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Texting 911: The tech is there but cities aren't ready
Governing
With more than 80 percent of Americans using their cellphones to send and receive text messages, it only makes sense we should be able to text 911 in an emergency. But that ability is only now just coming online and there’s still a lot of work to do before it’s universal: Only 100 call centers out of more than 6,000 across the country are capable of receiving and responding to text messages.
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Big Brother's eye in the sky: Use of red-light cameras in accident litigation
Claims Journal
Intersection accidents represent a disproportionate share of vehicle crashes and, therefore, a disproportionate share of litigated cases. Credible witnesses are the key to winning cases, but credible witnesses are rare, can be cross-examined, and are often reluctant to cooperate. The growing ubiquitous presence of red-light cameras and traffic surveillance are beginning to serve as rock-solid witnesses in these often tragic incidents — witnesses who won’t recant, move to Mexico, or crater on the witness stand. Even the most agnostic juries tend to believe their own eyes.
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A smarter school lockdown
Fast Company
Since the horrific shootings at Sandy Hook Elementary School in Newtown, Connecticut, American schools have participated in an average of more than two dozen lockdowns a day. In neighboring Massachusetts, schools have responded with a three-pronged attack of gun control legislation, teacher training, and security technology. Case in point: Weymouth, Massachusetts-based ELERTS built a system that allows teachers trapped in a volatile situation to use “Internet of Things” technology to keep their students safe.
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NYC doesn't track sightseeing bus accidents
The Associated Press via Hattiesburg American
Companies that run New York City's growing armada of double-decker sightseeing buses, like the ones involved in last week's Times Square crash, have no legal obligation to report accidents to the city agency that licenses them. The Consumer Affairs Department — one of at least five entities involved in regulating the brightly colored behemoths — disclosed the loophole with The Associated Press as scrutiny of the buses intensified following the crash that injured 14 people.
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Storm forecasters add extra warning levels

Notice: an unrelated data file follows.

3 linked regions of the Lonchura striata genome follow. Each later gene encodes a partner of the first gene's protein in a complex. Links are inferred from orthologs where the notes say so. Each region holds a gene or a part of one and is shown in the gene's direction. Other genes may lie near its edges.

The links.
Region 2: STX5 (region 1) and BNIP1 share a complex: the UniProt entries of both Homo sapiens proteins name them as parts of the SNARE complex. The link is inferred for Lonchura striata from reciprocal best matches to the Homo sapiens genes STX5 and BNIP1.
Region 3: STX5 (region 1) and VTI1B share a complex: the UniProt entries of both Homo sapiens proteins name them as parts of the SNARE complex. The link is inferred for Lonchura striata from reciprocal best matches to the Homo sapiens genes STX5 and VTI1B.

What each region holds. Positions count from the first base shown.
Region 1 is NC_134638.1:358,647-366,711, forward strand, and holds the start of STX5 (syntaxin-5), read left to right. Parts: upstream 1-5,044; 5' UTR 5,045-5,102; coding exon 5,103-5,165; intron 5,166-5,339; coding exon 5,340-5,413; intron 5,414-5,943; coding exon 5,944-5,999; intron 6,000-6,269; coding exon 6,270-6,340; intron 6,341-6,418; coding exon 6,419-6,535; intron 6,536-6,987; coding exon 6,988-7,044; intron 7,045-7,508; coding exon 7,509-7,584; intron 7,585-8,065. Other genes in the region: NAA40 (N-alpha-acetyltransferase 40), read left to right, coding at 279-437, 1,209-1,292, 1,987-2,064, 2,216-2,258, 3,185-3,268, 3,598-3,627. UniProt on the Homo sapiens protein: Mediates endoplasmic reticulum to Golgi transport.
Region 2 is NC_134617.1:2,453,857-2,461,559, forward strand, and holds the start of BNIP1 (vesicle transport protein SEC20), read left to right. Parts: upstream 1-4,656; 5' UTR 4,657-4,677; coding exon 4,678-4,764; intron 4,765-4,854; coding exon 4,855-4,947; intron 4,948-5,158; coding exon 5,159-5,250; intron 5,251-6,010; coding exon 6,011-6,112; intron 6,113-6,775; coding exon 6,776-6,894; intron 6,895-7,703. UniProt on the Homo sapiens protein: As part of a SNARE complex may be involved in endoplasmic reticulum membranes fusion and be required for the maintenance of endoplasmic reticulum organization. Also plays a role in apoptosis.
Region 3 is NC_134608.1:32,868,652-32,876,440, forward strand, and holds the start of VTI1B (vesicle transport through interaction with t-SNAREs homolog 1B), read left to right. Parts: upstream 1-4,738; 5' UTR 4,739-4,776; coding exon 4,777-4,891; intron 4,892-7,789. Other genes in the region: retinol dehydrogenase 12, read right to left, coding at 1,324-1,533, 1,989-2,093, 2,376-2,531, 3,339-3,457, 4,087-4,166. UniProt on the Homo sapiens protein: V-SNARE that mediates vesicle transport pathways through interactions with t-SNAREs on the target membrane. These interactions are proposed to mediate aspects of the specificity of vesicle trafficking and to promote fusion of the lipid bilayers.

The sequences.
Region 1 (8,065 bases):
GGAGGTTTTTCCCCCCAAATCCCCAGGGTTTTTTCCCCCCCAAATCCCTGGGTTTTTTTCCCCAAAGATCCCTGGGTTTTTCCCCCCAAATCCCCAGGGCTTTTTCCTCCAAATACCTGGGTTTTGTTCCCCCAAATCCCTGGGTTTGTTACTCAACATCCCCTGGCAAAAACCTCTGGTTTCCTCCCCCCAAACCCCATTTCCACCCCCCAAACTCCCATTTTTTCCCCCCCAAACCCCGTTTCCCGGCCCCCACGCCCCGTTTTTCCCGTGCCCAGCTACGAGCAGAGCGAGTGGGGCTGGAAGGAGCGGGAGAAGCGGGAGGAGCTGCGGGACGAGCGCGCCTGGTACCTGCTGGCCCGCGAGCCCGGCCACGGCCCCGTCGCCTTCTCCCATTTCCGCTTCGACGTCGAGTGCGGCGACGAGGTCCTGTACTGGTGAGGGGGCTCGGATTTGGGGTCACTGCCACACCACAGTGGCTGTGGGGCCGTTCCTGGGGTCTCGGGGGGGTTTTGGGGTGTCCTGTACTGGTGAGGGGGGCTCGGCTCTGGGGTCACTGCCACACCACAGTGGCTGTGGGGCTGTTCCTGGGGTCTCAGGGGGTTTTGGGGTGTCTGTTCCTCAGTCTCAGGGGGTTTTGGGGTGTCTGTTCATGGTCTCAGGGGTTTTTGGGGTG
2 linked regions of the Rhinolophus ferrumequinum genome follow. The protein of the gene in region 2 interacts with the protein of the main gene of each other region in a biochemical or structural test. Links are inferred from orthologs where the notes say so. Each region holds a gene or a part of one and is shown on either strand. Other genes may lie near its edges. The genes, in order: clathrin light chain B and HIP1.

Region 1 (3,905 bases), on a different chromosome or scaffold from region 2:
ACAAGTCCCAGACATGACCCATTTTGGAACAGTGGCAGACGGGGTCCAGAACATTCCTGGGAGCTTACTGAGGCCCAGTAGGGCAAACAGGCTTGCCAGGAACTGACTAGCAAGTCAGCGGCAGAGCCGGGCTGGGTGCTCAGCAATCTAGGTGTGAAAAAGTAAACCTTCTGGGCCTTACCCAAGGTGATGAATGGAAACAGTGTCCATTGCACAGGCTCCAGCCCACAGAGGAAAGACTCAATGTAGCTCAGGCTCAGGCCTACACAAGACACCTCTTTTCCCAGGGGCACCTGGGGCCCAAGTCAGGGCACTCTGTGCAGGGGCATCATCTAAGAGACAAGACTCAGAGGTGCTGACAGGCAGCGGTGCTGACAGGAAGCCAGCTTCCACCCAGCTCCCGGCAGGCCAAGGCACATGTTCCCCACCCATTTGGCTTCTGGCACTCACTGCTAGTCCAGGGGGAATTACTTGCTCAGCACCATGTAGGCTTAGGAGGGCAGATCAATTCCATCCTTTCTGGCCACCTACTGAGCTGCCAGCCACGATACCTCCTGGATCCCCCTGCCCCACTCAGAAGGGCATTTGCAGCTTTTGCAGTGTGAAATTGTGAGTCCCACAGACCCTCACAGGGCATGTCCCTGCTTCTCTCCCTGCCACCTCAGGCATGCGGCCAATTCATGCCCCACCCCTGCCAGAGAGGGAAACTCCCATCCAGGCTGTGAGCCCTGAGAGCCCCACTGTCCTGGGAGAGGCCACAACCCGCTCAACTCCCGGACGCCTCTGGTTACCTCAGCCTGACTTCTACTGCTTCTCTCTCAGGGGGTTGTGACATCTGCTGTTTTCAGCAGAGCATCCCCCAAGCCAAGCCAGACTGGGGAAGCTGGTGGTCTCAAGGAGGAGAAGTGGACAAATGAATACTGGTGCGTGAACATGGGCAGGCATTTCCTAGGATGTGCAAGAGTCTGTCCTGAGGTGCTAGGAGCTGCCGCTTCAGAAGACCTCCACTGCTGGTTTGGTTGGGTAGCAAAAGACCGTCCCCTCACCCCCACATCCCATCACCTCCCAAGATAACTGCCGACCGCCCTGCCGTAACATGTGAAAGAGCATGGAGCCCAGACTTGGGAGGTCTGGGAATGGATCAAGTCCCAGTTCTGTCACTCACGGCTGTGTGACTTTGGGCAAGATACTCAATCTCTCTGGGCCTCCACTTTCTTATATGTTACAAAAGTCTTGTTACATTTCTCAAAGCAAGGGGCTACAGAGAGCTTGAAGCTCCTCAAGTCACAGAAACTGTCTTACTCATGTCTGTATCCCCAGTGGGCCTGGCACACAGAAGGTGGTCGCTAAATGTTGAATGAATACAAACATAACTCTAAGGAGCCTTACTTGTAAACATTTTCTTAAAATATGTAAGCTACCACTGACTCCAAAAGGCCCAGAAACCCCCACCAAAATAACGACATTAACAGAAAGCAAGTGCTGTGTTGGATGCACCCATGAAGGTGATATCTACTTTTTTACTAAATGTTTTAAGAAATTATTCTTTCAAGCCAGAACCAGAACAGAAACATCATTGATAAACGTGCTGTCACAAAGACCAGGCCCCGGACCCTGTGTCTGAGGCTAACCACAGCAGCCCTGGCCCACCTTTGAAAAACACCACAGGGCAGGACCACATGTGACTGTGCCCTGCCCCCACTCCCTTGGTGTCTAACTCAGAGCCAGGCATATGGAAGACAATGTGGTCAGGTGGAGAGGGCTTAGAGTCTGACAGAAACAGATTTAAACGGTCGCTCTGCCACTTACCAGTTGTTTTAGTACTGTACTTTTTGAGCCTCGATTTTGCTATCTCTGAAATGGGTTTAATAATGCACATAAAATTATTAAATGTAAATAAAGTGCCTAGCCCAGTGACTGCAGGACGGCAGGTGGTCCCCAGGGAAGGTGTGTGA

Claims Journal
The National Weather Service Storm Prediction Center said it will add two threat levels to its weather outlooks so people aren’t surprised by really bad storms on days with just a “slight risk” of tornadoes, hail or high winds. Beginning Oct. 22, forecasters can say whether slight risk days are “enhanced” or “marginal” or just plain “slight.” Other categories remain, including “high” and “moderate.”
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Flagstaff, Arizona, funds wildfire prevention with bonds
Governing
The cash-strapped U.S. Forest Service is way behind in treating its lands to prevent wildfires. So Flagstaff, a northern Arizona city that sits in the middle of a national forest and sees 300 fires a year, is paying for treatment on nearby federal lands itself. The city is spending $10 million to thin 15,000 acres of forest in an effort to make Flagstaff more resilient in the face of bigger forest fires, floods, violent storms and temperature extremes. The money is coming from city bonds funded by a property tax hike approved two years ago.
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Columbia cancels concert amid safety concerns
The New York Times
After months of criticism about its policies on addressing sexual assaults on campus, Columbia University has canceled a campuswide concert known as Bacchanal scheduled for next month, according to a student group that organizes the event. The student group, the Bacchanal board, and seven other student organizations issued a statement in which they said the administration had given no specific reasons for canceling the concert. But the groups said that at a July 28 meeting, administrators made “general comments about safety concerns associated with drinking and sexual harassment.”
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Christie signs bail reform measure, lauds lawmakers for bipartisanship
NJ.com
Gov. Chris Christie took to the steps of Trenton’s City Hall to sign a bill into law establishing an alternative pre-trial release system so that poor defendants aren’t stuck in jail because they can’t afford bail. The governor also promised to do what he could to advocate in favor of a constitutional amendment (SCR128) that would allow judges to deny bail to some offenders.
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Federal judge upholds assault rifle ban
The Baltimore Sun
A federal judge recently upheld Maryland's new ban on assault rifles and magazines capable of holding more than 10 rounds, handing at least a temporary victory to state officials who say the measures could ward off mass shootings. A collection of gun owners, stores and industry groups had sued the state, saying the bans violated their Second Amendment right to bear arms.
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Colby Horton, Vice President of Publishing, 469.420.2601
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